And the last couple of times, I’ve not done that because I didn’t want to annoy the Man from GM with annoying phone calls and, bam, I get screwed over.


    Because my knowledge doesn’t generate good will the same way that you displaying the same knowledge does.

    I don’t think my mechanic hates me because I’m a woman. I think he deals differently with me because I’m a woman.

  4. …we all have certain strengths to offer each other, regardless of gender.

    Indeed, that is what it’s all about. There’s no way I would’ve made it as well as I have as a single mom without people helping me out along the way, and I try to help others with what limited resources and talent that I have. Even if that means that all I can do is give an encouraging word or a hug. It is a blessing to watch as people help each other in this way, like how people have teamed together to help you and others who run upon challenges & opportunities. imho, it gives each other hope.

    *This concludes my “Kumbaya” moment for today*

  5. It’s not the penis. They see me coming a mile away.

    My experience is almost always the same as yours, sans note. Mechanics will not give geeks the time of day. And they’ll rip them off, too.

  6. Not all mechanics, Slarti.

    Being the daughter of a mechanic who was honest and would do work for little or nothing for those who couldn’t afford it, I just had to say that…

  7. Its embarassing to admit, but since its important to my point…for years, I made a very good living selling cars to people. The process is designed to extract every possible dollar from you once you hit the dealership. An informed, confident buyer requires a different approach than what we used to call a “lay-down.” Gender just doesn’t play a large role. The point I made upthread is one that I believe, arm yourself with enough info to sound as though you know a little something, and yes, be confident, look people in the eye, and refer to them by name whenever possible. I was the city-slicker when I first arrived in the South. I got taken advantage of many times. After awhile, I learned a few tricks to help me deal with the local merchants.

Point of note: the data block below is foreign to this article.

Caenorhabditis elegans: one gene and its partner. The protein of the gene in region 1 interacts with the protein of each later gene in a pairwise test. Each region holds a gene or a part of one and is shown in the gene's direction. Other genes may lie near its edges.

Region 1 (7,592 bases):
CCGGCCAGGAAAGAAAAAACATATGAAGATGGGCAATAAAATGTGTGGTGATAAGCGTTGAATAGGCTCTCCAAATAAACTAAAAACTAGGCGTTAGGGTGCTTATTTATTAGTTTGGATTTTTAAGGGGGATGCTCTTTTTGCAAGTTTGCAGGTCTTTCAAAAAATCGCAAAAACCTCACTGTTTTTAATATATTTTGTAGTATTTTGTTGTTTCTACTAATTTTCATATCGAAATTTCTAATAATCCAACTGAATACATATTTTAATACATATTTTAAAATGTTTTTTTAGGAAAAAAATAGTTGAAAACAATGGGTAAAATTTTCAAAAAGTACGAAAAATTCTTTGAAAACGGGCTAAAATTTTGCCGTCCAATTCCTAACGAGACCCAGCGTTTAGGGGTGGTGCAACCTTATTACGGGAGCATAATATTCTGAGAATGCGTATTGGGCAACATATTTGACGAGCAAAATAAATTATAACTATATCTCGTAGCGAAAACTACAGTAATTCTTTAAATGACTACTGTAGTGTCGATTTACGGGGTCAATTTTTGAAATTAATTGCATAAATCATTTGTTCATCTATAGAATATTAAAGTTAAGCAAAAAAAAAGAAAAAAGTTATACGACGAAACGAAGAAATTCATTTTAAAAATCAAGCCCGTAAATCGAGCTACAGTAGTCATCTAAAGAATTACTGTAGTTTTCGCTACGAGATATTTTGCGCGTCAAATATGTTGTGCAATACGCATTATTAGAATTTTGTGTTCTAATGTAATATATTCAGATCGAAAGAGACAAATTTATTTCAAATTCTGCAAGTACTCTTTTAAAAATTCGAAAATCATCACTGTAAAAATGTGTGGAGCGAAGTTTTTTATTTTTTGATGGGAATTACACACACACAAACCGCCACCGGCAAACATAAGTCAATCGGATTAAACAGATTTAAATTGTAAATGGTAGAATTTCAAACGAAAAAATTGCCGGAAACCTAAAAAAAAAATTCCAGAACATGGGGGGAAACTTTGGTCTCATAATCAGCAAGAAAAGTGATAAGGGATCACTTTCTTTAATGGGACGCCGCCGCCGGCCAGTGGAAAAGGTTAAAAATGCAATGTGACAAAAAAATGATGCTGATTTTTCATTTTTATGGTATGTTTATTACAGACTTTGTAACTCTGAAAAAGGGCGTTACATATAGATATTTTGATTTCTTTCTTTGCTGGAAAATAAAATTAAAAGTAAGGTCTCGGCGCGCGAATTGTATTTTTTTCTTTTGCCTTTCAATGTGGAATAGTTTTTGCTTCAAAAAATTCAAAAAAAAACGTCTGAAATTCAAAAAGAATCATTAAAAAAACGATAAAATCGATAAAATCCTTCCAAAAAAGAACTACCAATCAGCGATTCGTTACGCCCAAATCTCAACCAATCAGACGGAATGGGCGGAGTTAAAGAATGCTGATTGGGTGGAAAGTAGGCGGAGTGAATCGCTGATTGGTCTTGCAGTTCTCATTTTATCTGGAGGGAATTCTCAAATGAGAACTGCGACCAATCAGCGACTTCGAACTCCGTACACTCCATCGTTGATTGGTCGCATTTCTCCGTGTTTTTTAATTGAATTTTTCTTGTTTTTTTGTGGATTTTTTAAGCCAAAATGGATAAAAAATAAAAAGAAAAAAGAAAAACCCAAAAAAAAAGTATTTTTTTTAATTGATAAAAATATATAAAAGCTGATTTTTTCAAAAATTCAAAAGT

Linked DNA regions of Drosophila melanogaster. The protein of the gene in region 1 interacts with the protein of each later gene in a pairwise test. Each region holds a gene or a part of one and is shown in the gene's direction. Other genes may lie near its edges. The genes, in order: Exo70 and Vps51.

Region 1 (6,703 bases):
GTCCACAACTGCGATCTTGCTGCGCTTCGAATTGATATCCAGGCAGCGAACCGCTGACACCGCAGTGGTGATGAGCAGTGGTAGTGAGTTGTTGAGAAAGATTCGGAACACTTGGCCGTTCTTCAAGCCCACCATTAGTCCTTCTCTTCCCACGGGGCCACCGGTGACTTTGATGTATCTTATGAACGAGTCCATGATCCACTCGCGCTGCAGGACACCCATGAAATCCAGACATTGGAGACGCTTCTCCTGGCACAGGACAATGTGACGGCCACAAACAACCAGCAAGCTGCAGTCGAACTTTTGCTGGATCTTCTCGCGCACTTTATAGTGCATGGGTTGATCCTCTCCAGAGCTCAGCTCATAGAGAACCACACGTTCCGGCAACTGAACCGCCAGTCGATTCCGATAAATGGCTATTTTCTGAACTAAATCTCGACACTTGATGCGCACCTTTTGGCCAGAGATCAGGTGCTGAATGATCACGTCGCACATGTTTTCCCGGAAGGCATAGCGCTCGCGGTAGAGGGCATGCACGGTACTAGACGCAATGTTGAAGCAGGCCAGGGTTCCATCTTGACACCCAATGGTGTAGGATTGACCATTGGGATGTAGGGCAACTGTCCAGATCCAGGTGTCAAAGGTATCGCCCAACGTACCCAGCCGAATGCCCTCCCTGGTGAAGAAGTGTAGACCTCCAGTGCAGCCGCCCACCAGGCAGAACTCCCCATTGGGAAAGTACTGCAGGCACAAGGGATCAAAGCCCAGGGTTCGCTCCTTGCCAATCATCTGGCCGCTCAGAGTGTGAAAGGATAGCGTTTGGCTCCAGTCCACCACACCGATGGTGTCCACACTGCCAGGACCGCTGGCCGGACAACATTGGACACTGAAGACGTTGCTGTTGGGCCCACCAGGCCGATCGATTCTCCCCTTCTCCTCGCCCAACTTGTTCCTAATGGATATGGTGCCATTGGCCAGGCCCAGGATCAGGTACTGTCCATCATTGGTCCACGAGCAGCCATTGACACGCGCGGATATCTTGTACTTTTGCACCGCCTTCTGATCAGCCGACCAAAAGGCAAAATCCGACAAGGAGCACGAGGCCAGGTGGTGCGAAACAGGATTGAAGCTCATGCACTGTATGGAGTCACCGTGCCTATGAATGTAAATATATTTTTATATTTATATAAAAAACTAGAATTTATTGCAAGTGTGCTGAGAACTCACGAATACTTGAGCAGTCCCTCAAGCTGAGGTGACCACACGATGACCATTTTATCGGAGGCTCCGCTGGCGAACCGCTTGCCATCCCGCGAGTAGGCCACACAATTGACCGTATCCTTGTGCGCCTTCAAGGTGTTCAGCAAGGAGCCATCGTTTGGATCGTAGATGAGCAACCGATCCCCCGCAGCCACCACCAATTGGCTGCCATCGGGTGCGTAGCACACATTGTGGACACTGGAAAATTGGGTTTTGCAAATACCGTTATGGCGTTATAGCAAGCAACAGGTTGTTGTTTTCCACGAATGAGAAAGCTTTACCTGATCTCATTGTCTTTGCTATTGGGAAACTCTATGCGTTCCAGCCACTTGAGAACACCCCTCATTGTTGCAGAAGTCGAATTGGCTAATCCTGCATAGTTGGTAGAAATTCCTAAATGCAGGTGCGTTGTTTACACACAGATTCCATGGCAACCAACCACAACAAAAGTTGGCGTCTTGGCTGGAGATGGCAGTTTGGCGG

I’m not saying that there aren’t tradesman out there that will assume that you can be exploited due to your gender, but that it can often be overcome.

  8. Yes, exactly, that’s exactly my point. There are tradesmen out there who will assume that I can be exploited due to my gender, but it can be overcome.

    The question is, which of my purposes are served by doing that and are the costs to my other purposes worth it? And how does one make those decisions?

  9. The question is, which of my purposes are served by doing that and are the costs to my other purposes worth it? And how does one make those decisions?

    Comment by Aunt B. — May 21, 2007 @ 9:04 am

    I think anyone who devotes time and energy to a cause faces those questions on a daily basis. I’ve yet to answer that for me.

    I appreciate your acknowledgement of a favor, I just thought you made it sound like I moved heaven and earth to help you, and i clearly didn’t. There isn’t enough bandwidth for me to blog about all of the favors you have done for me and my family.